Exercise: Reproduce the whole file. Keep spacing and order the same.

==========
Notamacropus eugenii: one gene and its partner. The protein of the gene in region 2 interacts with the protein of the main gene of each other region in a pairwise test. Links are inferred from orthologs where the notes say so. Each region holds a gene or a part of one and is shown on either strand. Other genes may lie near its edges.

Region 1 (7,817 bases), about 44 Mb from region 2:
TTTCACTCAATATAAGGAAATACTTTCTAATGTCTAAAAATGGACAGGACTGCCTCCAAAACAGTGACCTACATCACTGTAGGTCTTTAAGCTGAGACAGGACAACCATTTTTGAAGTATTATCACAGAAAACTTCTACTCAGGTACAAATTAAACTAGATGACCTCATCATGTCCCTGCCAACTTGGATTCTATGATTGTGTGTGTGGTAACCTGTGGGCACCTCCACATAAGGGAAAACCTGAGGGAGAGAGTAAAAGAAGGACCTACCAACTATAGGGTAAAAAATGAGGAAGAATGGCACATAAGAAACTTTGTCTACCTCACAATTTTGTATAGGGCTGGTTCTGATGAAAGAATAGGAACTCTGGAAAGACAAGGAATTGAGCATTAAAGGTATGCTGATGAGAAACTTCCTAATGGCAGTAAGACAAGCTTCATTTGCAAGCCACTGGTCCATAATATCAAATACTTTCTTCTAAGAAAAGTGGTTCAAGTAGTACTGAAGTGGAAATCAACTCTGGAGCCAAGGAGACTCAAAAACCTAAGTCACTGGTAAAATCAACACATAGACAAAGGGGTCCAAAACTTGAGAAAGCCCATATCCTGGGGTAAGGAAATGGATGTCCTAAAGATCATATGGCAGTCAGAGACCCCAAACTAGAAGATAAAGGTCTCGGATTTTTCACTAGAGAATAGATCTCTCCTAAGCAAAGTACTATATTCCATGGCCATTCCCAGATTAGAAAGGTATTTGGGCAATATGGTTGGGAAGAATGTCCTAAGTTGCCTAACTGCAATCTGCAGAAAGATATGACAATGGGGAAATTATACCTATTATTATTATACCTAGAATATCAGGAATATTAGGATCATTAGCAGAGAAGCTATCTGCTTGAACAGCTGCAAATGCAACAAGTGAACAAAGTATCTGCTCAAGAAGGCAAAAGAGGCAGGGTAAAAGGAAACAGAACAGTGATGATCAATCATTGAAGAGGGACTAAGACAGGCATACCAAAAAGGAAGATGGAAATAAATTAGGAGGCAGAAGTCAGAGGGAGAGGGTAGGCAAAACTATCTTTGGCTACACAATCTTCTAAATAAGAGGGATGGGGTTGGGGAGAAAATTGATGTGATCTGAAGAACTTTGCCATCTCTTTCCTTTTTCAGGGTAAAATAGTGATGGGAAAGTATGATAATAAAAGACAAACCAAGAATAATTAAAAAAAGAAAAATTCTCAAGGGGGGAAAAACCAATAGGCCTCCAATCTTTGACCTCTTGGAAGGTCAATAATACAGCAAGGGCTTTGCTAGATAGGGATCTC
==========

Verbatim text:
Notamacropus eugenii: one gene and its partner. The protein of the gene in region 2 interacts with the protein of the main gene of each other region in a pairwise test. Links are inferred from orthologs where the notes say so. Each region holds a gene or a part of one and is shown on either strand. Other genes may lie near its edges.

Region 1 (7,817 bases), about 44 Mb from region 2:
TTTCACTCAATATAAGGAAATACTTTCTAATGTCTAAAAATGGACAGGACTGCCTCCAAAACAGTGACCTACATCACTGTAGGTCTTTAAGCTGAGACAGGACAACCATTTTTGAAGTATTATCACAGAAAACTTCTACTCAGGTACAAATTAAACTAGATGACCTCATCATGTCCCTGCCAACTTGGATTCTATGATTGTGTGTGTGGTAACCTGTGGGCACCTCCACATAAGGGAAAACCTGAGGGAGAGAGTAAAAGAAGGACCTACCAACTATAGGGTAAAAAATGAGGAAGAATGGCACATAAGAAACTTTGTCTACCTCACAATTTTGTATAGGGCTGGTTCTGATGAAAGAATAGGAACTCTGGAAAGACAAGGAATTGAGCATTAAAGGTATGCTGATGAGAAACTTCCTAATGGCAGTAAGACAAGCTTCATTTGCAAGCCACTGGTCCATAATATCAAATACTTTCTTCTAAGAAAAGTGGTTCAAGTAGTACTGAAGTGGAAATCAACTCTGGAGCCAAGGAGACTCAAAAACCTAAGTCACTGGTAAAATCAACACATAGACAAAGGGGTCCAAAACTTGAGAAAGCCCATATCCTGGGGTAAGGAAATGGATGTCCTAAAGATCATATGGCAGTCAGAGACCCCAAACTAGAAGATAAAGGTCTCGGATTTTTCACTAGAGAATAGATCTCTCCTAAGCAAAGTACTATATTCCATGGCCATTCCCAGATTAGAAAGGTATTTGGGCAATATGGTTGGGAAGAATGTCCTAAGTTGCCTAACTGCAATCTGCAGAAAGATATGACAATGGGGAAATTATACCTATTATTATTATACCTAGAATATCAGGAATATTAGGATCATTAGCAGAGAAGCTATCTGCTTGAACAGCTGCAAATGCAACAAGTGAACAAAGTATCTGCTCAAGAAGGCAAAAGAGGCAGGGTAAAAGGAAACAGAACAGTGATGATCAATCATTGAAGAGGGACTAAGACAGGCATACCAAAAAGGAAGATGGAAATAAATTAGGAGGCAGAAGTCAGAGGGAGAGGGTAGGCAAAACTATCTTTGGCTACACAATCTTCTAAATAAGAGGGATGGGGTTGGGGAGAAAATTGATGTGATCTGAAGAACTTTGCCATCTCTTTCCTTTTTCAGGGTAAAATAGTGATGGGAAAGTATGATAATAAAAGACAAACCAAGAATAATTAAAAAAAGAAAAATTCTCAAGGGGGGAAAAACCAATAGGCCTCCAATCTTTGACCTCTTGGAAGGTCAATAATACAGCAAGGGCTTTGCTAGATAGGGATCTC